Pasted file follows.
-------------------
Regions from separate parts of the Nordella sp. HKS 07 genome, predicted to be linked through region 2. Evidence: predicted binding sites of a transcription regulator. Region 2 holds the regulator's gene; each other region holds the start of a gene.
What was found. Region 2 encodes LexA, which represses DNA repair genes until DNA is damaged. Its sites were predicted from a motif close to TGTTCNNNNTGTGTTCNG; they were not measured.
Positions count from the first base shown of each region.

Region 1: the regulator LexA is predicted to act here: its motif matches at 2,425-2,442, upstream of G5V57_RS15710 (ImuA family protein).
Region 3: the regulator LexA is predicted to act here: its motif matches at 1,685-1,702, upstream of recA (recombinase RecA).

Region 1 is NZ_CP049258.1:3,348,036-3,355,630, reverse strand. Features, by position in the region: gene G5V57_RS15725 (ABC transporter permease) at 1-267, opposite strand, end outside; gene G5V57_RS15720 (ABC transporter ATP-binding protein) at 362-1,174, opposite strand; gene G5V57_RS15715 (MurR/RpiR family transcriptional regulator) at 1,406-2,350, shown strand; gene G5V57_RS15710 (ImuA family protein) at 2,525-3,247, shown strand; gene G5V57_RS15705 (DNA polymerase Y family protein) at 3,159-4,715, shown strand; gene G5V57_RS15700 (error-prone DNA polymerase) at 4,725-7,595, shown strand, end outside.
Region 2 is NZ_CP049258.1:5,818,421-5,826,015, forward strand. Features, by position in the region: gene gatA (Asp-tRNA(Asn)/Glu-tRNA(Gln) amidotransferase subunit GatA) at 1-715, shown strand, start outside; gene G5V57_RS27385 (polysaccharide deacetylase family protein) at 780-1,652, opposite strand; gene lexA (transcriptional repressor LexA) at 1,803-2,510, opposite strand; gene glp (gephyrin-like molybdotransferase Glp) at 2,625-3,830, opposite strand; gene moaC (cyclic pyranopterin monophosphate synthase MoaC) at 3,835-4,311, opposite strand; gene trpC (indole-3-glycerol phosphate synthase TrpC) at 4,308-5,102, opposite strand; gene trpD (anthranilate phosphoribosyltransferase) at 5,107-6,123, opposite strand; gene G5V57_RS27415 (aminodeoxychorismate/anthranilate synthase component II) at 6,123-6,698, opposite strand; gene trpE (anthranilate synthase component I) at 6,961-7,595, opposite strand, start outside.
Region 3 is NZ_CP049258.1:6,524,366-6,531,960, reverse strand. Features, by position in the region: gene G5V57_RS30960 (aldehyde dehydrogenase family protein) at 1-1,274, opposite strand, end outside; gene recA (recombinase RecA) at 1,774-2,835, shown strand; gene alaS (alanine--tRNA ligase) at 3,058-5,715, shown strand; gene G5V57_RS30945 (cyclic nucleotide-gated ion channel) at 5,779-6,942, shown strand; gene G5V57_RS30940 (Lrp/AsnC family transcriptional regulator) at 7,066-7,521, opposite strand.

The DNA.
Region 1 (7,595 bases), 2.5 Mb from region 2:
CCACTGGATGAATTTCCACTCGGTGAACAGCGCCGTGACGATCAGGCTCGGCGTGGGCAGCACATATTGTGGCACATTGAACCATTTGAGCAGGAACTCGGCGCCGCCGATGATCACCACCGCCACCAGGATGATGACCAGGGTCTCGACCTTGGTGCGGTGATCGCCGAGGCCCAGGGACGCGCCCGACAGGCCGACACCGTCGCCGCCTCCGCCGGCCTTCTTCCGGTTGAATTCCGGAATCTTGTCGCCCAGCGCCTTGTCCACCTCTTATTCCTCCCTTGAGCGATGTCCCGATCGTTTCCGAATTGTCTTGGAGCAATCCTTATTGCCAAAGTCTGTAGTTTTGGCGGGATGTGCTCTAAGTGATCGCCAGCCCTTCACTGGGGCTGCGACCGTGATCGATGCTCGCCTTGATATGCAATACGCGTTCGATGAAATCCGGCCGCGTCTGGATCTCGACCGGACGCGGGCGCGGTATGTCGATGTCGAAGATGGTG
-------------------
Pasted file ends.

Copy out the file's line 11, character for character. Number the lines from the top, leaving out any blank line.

CCACTGGATGAATTTCCACTCGGTGAACAGCGCCGTGACGATCAGGCTCGGCGTGGGCAGCACATATTGTGGCACATTGAACCATTTGAGCAGGAACTCGGCGCCGCCGATGATCACCACCGCCACCAGGATGATGACCAGGGTCTCGACCTTGGTGCGGTGATCGCCGAGGCCCAGGGACGCGCCCGACAGGCCGACACCGTCGCCGCCTCCGCCGGCCTTCTTCCGGTTGAATTCCGGAATCTTGTCGCCCAGCGCCTTGTCCACCTCTTATTCCTCCCTTGAGCGATGTCCCGATCGTTTCCGAATTGTCTTGGAGCAATCCTTATTGCCAAAGTCTGTAGTTTTGGCGGGATGTGCTCTAAGTGATCGCCAGCCCTTCACTGGGGCTGCGACCGTGATCGATGCTCGCCTTGATATGCAATACGCGTTCGATGAAATCCGGCCGCGTCTGGATCTCGACCGGACGCGGGCGCGGTATGTCGATGTCGAAGATGGTG